Spore: Will Wright is a real genius. If you haven’t heard about him, then maybe you’ve heard of a little game named the Sims? Yeah, that’s Will’s brain child. He’s not working on the new Sims 3, because he is putting all his energy into Spore. When I watched the demo video for this game, I nearly peed myself. Seriously, I thought I needed new pants. This game has been released recently, and has been met with lackluster reviews. Something about DRM. Is that really such a big deal? I don’t think so. I great game is a great game, DRM or no DRM. UPDATE: With the help of the sis, I did some more research on Spore’s DRM, and have concluded that it is a big deal. Hopefully EA will get their shit together. Then again, I can’t really say. I haven’t gotten my hands on a copy, but when I do, don’t expect me to update for a while except to say “ZOMG SPORE!1” The only thing I’m worried about is the planets that are going to be filled with penis-monsters once I start space exploration.

Star Wars: The Force Unleashed: I’ve recently just played the demo for this. I have to say, that it’s really fun to go and obliterate storm troopers with a nice force push. Even better is to throw a TIE Fighter at a group of those guys. I’ve read reviews, and they haven’t been the best either. I think I’ll have to rent this game before I dish out 60 big ones for it. Still, I maintain that impaling a storm trooper whilst throwing him through the air is one of the best things ever.

Fable 2: I absolutely loved playing Fable 1. There’s something about being able to choose your own path when playing a game that really makes it great. The hype around Fable 2 is enormous, and I hope that Peter Molyneux can fully deliver on all his promises. From the screen shots I’ve seen, the game looks really promising and if it’s anything like the first one, I’m sure I’ll love it.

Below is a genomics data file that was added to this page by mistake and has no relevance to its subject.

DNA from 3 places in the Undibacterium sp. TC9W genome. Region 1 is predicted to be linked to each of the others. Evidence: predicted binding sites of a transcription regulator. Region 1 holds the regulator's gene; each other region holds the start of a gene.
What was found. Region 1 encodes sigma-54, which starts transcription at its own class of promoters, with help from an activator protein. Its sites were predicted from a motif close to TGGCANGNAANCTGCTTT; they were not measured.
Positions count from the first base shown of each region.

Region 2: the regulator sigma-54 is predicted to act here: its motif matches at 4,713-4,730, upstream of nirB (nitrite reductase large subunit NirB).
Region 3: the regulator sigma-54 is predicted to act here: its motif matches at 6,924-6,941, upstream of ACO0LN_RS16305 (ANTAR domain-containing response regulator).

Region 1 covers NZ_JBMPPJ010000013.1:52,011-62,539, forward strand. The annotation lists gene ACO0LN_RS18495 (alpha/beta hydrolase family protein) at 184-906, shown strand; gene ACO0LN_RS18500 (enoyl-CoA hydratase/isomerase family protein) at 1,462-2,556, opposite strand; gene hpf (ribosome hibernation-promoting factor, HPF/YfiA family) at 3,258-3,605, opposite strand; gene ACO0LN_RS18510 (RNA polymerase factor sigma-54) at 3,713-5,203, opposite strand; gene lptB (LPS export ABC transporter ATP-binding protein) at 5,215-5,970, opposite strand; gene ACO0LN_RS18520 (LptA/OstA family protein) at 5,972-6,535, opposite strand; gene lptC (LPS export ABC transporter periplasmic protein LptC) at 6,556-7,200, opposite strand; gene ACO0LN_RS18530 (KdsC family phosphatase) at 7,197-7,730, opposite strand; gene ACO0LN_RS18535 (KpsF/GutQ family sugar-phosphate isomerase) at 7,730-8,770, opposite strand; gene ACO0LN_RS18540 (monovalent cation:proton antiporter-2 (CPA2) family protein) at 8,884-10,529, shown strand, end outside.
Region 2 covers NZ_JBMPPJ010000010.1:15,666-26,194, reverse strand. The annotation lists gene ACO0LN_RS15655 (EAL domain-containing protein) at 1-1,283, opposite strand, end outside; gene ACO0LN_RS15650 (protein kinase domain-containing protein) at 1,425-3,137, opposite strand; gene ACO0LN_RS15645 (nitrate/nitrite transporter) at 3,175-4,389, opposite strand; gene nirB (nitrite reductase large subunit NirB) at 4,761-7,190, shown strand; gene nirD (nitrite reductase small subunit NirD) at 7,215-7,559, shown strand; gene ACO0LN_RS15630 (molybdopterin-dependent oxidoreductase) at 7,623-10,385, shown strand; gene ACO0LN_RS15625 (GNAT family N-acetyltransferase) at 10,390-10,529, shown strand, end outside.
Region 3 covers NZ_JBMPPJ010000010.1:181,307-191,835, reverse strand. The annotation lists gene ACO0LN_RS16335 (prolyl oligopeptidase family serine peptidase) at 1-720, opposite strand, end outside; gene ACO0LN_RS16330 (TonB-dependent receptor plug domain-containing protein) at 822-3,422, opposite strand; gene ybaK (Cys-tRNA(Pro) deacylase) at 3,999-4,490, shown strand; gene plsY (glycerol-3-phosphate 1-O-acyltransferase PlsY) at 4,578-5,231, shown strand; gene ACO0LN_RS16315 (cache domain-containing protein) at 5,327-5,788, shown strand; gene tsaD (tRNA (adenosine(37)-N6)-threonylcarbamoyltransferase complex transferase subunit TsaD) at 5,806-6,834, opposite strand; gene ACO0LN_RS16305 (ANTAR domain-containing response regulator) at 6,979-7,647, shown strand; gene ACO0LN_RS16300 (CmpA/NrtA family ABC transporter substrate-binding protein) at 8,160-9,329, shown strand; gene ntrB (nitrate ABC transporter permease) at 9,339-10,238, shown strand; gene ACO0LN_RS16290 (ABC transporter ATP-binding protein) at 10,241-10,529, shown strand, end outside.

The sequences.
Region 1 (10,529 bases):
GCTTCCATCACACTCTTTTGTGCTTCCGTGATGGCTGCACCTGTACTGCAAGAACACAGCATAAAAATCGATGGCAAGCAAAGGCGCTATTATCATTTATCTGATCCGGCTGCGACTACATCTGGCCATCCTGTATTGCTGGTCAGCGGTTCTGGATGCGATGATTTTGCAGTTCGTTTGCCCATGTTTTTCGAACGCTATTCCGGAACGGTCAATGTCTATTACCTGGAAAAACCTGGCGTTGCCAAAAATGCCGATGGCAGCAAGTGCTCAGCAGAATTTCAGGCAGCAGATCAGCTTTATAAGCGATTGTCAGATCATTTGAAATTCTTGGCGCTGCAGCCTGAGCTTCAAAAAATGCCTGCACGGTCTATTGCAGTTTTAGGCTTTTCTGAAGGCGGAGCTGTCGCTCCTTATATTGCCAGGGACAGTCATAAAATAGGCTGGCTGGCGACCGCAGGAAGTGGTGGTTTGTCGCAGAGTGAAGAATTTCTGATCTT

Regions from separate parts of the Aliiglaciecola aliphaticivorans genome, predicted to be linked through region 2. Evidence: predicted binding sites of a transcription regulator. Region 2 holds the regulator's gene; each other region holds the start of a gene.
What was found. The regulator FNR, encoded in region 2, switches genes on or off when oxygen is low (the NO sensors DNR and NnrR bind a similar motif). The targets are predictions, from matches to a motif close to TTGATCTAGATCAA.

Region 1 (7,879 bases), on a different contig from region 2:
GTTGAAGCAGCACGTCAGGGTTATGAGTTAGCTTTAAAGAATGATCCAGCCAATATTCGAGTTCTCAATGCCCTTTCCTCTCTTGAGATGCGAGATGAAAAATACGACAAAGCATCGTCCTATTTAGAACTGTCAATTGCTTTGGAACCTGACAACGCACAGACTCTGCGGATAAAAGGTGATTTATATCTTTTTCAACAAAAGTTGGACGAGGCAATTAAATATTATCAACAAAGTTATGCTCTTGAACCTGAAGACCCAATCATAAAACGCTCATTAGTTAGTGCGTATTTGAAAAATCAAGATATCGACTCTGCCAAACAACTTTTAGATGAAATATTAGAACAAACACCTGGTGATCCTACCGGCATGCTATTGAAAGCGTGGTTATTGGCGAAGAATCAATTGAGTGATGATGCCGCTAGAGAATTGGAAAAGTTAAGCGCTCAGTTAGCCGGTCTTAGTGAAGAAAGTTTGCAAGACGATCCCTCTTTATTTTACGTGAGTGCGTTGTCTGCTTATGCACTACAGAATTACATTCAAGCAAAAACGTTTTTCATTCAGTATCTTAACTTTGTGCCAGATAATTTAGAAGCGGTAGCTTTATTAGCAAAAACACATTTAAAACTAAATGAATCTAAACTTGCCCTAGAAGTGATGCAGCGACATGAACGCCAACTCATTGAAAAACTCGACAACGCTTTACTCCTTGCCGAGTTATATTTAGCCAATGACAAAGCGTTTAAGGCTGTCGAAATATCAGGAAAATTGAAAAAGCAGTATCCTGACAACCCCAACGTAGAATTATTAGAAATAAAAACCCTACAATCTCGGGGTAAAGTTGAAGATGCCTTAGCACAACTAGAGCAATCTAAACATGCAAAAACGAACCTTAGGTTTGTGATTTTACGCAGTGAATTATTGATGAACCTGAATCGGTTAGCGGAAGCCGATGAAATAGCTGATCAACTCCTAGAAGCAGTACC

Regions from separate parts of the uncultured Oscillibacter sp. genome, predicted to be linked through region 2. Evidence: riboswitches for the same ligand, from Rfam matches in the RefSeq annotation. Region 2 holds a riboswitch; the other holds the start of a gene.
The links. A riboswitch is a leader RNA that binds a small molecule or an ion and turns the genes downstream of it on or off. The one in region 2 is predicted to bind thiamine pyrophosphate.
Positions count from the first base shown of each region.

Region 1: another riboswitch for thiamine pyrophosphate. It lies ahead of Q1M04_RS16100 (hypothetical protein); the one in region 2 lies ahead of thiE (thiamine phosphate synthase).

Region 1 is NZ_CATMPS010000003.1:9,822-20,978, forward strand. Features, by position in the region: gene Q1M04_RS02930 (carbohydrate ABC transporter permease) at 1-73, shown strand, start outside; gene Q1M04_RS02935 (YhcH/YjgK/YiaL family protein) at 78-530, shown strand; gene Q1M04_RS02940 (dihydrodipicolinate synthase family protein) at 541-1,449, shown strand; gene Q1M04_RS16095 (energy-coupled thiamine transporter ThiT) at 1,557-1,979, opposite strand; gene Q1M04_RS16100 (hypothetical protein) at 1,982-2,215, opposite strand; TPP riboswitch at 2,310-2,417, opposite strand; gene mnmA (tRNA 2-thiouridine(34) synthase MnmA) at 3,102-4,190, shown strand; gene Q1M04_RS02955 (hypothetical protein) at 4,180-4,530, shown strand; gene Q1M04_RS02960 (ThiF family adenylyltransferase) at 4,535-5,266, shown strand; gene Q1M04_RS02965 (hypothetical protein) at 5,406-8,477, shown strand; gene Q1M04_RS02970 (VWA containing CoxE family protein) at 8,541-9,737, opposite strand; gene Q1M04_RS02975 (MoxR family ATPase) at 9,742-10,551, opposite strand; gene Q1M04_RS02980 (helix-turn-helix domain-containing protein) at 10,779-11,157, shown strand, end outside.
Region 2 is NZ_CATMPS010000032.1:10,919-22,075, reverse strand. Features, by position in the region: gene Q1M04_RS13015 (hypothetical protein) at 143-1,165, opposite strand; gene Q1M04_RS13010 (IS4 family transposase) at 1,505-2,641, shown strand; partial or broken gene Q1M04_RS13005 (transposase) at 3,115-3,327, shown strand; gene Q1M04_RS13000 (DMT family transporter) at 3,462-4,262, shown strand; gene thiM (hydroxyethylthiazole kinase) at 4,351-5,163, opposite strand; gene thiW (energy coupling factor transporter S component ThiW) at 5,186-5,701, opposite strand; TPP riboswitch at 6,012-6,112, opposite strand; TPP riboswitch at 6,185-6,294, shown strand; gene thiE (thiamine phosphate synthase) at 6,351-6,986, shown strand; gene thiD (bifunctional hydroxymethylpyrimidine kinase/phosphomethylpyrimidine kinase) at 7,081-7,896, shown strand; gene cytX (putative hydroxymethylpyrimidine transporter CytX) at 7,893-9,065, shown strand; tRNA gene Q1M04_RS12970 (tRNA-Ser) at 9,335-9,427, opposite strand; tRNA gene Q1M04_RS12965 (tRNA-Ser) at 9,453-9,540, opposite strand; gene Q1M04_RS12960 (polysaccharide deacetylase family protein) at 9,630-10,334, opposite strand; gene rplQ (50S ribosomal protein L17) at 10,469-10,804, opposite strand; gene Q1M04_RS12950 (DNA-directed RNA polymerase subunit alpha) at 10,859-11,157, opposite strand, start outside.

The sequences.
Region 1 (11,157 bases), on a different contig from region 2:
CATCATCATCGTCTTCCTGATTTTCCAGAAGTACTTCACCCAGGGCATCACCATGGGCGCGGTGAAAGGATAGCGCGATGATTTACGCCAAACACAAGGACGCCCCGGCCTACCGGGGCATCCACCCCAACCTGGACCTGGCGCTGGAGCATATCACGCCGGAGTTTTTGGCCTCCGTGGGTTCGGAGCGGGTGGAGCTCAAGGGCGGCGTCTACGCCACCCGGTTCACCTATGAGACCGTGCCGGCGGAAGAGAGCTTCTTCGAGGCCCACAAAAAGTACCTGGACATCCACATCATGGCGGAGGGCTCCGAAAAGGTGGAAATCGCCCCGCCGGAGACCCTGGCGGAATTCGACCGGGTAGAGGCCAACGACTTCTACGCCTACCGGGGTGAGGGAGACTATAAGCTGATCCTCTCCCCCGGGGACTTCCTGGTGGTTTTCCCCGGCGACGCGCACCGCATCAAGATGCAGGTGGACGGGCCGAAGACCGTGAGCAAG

Fallout 3: Any self respecting gamer has heard about the Fallout series. Fans have waited years for the next installment, and it’s finally here. This amazing shooter, RPG, strategy hybrid set in a post-apocalyptic world is sure to please even the most discriminate among us. Unfortunately, I don’t really know much about the game itself, but from the screenshots, it’s looking really good. I guess I have to wait until October 28th to find out.

Gears of War 2: This is another game that I’m sure I’ll love. When I first got this game, I obsessed over it for months trying to do every single thing. The multiplayer wasn’t the best in the world, but it was one of the first games that I’ve seen do online co-op really well. CliffyB is one of my favorite people in the video game business, and this game promises to be, in his words, “bigger, better, and more badass.”

Mirror’s Edge: This is from the makers of the Battlefield series. It’s a little weird to see them making something other than their standard flavor of shooter, but the screens for this game look really interesting. The thing that really got me excited about this game is that it’s pretty much a first person parkour game. I’m really excited to see how they accomplish making the moves realistic seeing as how all the animation is done by hand. The style that this game is done in is also really interesting. It looks really simplistic, mostly white but highlighted by paths of orange, and clean but is still really detailed. I can’t wait till this baby finally gets released and from what I’ve heard, that would be the 24th of November.

By the way, Apple has recently released the next generation of iPod.